I’m making this recipe for the first time and I was wondering if I can use pumpkin spice instead? And what would be your recommendation on the measurements for that? Thank you
That should be fine! I would probably use 2-2 and 1/2 teaspoons.
I had a pie that had a cream cheese later on top how would I do that?
I’m not quite sure what you mean, Cecilia?
Such a good recipe! Instead of making a homemade crust I bought a graham cracker crust, and it came out delicious! Thanks so much for this amazing recipe!
Looking to make this recipe Saturday for the family -would a premade graham pie crust be ok to use with same baking time, 400 degrees for 45-50 minutes?
Thank you 🙂
That should be fine! You may still want to use a pie crust shield or something to cover the edges though so they don’t burn.
My husband said this was the best pumpkin pie he’s had… that’s a huge compliment! The crust was especially delicious, so thanks for posting a link to that as well. I was a little nervous about knowing when to pull the pie out of the oven – how jiggly is too jiggly?? – but I followed the time recommendations and checked it at 40 minutes and pulled it out a few minutes later when the sides looked more firm but not quite cracking and the middle was still wet. Turned out wonderfully smooth and moist but still fully cooked! Next time I may play around with the ratio of the spices, maybe less ginger, but that’s just a personal preference. I loved it, so thank you for making pumpkin pie so easy and tasty!
Hi, Laura! When it’s done the sides should look set and the center will still be jiggly, kind of like you mentioned. Glad you liked the pie!
Next time I will make my own crust. The store bought crust was just 1/2 too short on the sides and the filling almost overflowed. I’m waiting for the pie to come out of the oven at the moment. Smells delicious. It is our first homemade pumpkin pie that I made with my 6 year old daughter. We had a blast making it. Even if the pie filling is too high on the edges, I’m sure it will be super yummy. Thanks for the recipe and the great memories.
I am homemaking the pie crust, putting it in the freezer for a week, and then following your instructions. Will that work, or do I need to defrost my homemade crust and then freeze for an hour as you’ve said? Thanks!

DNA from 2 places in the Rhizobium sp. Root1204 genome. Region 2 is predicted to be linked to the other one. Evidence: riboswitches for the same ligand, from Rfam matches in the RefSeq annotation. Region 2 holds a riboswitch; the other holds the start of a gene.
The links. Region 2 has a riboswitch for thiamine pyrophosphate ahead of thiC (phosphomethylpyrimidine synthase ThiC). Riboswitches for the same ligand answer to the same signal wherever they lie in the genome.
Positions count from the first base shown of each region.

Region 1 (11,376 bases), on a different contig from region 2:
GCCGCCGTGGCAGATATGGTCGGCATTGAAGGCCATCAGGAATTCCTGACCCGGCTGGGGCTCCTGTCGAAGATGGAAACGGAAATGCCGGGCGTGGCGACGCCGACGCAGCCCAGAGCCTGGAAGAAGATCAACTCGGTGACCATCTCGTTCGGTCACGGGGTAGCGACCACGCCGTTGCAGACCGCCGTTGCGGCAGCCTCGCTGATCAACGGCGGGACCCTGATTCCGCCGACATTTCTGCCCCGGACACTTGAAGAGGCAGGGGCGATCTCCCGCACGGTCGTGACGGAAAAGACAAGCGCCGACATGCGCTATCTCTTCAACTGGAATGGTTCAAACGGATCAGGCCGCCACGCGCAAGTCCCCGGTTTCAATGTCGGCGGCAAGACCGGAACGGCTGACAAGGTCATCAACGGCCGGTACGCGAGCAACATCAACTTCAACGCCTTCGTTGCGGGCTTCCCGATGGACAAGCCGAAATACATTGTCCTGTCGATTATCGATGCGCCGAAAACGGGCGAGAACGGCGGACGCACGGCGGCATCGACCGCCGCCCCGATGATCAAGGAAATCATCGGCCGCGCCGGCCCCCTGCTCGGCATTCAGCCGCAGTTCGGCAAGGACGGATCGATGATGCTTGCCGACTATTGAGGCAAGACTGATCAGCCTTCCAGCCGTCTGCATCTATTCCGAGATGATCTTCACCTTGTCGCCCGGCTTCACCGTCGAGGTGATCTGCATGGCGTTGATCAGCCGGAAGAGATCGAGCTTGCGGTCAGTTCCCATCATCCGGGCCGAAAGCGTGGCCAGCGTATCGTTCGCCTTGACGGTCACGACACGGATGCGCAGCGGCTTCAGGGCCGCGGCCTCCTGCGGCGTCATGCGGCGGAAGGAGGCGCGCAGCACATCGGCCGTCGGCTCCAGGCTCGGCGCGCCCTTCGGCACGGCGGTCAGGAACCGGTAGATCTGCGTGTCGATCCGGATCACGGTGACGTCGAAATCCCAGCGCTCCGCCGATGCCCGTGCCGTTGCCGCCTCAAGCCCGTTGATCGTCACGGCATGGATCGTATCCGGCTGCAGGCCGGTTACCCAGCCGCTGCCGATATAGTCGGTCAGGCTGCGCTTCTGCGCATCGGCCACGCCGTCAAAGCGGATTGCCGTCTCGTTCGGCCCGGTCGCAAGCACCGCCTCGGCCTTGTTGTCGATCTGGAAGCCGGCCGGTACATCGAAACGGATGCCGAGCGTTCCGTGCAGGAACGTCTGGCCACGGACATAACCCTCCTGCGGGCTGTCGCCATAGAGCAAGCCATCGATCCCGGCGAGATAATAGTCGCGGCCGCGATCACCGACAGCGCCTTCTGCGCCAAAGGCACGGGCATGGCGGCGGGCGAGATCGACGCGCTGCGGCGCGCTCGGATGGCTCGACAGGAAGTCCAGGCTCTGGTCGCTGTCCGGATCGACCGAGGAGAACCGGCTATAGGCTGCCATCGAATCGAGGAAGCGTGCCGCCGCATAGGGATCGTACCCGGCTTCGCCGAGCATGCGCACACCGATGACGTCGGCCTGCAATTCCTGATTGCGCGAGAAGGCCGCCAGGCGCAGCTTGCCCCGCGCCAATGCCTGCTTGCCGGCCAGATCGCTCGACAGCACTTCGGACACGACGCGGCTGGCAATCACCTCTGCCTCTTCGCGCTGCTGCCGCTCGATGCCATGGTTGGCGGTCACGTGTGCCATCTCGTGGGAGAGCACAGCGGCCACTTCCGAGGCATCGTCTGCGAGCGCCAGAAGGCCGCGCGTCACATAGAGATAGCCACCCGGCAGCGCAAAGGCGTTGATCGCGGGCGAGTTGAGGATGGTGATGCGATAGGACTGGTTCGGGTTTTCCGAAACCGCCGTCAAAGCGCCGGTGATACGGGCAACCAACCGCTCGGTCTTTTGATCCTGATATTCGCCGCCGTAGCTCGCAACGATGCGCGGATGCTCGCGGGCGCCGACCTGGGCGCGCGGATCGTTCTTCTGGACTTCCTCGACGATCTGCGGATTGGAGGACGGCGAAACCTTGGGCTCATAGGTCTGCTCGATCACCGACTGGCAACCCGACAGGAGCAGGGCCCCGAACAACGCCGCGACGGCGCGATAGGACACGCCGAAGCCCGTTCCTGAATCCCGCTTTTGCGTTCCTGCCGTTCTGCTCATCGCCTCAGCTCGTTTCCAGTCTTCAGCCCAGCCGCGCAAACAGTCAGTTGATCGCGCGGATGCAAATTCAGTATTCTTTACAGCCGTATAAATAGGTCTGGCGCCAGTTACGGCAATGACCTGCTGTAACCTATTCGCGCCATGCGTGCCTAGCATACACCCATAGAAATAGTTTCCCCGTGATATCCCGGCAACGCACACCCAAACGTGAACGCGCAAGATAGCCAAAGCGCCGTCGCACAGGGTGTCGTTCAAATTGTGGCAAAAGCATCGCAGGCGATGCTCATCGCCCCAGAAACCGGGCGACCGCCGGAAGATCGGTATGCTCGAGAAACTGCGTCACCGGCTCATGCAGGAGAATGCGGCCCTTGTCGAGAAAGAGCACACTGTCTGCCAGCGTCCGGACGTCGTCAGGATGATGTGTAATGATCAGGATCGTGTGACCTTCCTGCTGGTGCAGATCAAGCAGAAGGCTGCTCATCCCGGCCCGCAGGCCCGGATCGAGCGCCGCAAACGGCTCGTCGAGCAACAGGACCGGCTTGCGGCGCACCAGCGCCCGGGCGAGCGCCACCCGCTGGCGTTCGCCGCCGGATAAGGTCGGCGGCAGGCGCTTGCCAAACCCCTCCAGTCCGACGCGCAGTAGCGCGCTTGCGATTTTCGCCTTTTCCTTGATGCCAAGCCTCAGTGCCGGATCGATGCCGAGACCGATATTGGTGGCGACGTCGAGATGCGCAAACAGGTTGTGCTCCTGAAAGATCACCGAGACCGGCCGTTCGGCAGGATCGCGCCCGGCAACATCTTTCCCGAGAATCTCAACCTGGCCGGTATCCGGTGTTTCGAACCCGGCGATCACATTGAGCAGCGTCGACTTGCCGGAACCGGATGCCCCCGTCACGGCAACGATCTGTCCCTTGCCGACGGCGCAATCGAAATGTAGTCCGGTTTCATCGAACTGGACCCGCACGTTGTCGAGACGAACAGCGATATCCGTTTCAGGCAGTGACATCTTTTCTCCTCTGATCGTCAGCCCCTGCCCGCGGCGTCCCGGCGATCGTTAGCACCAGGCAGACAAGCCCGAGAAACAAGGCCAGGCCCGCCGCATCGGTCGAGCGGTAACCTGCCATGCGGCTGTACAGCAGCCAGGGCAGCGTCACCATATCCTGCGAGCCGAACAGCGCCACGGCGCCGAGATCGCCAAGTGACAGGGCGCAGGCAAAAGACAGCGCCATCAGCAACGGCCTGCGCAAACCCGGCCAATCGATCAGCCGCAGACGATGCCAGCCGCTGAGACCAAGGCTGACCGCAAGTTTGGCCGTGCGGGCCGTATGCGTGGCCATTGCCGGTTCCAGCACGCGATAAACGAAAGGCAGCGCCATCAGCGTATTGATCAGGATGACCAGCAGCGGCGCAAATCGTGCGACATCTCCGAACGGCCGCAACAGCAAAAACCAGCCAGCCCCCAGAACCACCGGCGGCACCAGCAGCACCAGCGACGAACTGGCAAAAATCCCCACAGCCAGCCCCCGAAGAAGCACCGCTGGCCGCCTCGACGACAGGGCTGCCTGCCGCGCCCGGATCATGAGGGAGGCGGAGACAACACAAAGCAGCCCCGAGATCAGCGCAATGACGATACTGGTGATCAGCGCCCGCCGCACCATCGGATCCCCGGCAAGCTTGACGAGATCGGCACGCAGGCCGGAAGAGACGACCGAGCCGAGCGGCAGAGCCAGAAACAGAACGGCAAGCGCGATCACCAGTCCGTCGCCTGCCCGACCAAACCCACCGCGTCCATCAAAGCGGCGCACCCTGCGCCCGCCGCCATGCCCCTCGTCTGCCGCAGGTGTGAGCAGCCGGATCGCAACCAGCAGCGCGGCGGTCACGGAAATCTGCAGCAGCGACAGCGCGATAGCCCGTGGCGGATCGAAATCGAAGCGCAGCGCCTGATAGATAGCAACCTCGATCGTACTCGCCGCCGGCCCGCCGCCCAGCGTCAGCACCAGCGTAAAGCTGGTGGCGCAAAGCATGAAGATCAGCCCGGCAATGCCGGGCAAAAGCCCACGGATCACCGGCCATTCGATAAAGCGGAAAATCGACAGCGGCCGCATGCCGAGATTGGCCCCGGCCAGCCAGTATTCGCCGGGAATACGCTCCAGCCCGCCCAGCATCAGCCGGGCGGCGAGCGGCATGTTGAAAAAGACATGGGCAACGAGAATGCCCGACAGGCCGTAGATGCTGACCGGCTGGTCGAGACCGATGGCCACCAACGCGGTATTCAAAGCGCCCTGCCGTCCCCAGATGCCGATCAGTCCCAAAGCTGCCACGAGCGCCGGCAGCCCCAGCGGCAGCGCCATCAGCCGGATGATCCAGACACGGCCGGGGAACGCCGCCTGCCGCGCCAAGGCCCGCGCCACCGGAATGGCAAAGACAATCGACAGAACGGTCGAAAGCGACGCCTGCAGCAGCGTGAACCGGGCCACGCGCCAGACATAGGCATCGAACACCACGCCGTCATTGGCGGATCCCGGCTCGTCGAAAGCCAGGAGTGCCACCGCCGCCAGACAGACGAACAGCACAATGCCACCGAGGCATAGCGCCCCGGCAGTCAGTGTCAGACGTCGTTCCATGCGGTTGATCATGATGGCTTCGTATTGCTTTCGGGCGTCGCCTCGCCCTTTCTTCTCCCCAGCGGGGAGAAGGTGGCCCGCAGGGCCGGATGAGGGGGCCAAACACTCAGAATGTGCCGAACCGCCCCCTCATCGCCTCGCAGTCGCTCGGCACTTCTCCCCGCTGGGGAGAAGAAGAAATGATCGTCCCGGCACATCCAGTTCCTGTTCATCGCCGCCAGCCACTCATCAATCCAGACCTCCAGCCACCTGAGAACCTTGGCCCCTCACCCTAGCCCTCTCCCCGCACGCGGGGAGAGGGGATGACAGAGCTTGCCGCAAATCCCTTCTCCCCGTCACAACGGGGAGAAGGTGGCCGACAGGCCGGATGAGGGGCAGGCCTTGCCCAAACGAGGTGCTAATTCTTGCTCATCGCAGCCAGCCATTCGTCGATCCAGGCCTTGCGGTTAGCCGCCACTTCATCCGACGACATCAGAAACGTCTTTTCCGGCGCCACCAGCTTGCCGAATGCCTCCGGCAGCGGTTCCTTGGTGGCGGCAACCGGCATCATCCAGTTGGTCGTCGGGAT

I’m a little confused by what you mean. You can freeze pie crust for a week, but you’ll want to thaw it overnight in the refrigerator so it’s easy to roll out.
I used exact increments and had a lot leftover dont understand could not fill 9 in pie crust
This recipe makes a lot of filling. Was your pie dish at least 2-inches deep?
Hello Danielle! Have you ever tried or what do you think of using cornstarch instead of the TB of flour in the filling? Can’t do gluten because of Celiac Disease. Thank you!
Hi, Claudita! I haven’t tried replacing the flour in the filling, but cornstarch may be an okay substitute for that.
Hi! I don’t have evaporated milk. Are there any substitutions? Could I possibly use normal milk?
You could probably use regular milk, but the filling won’t be quite as rich.
I’ve been making pies for 45+ years and decided to check out some different recipes. This is by far the best pumpkin pie recipe I’ve used. Great texture and not overly spicy. Didn’t even use a mixer, just whisked ingredients together. I made 2 deep dish pies and had a bit left over so just baked the remaining in a small casserole dish. This will be my go-to recipe.
So glad you enjoyed the recipe, Connie!
IF I want to add pie pastry cut outs to decorate the crust or the center of the pie when would you recommend adding them so they don’t get overcooked?
It’s really hard to say because I haven’t tried adding cutouts to this pie. I would probably bake them separate, then place them on the pie once it’s cooled and chilled.
Excellent pie recipe
I’m from the UK and trying this recipe. Could I use fresh pumpkin purée instead of canned? It’s quite difficult to find pumpkin purée in our supermarkets x
That should be fine! I would just try to make sure it’s amount the same consistency as canned pumpkin puree. If it’s a little watery, I would squeeze some of the water out.
My family is lactose free. If I use lactose free milk would it turn out the same or is it essential to use evaporated milk?
Evaporated milk is best because it makes the pie creamier. I haven’t tried it, but you could possibly heat the lactose-free milk in a saucepan and reduce it down so that it’s similar to evaporated milk.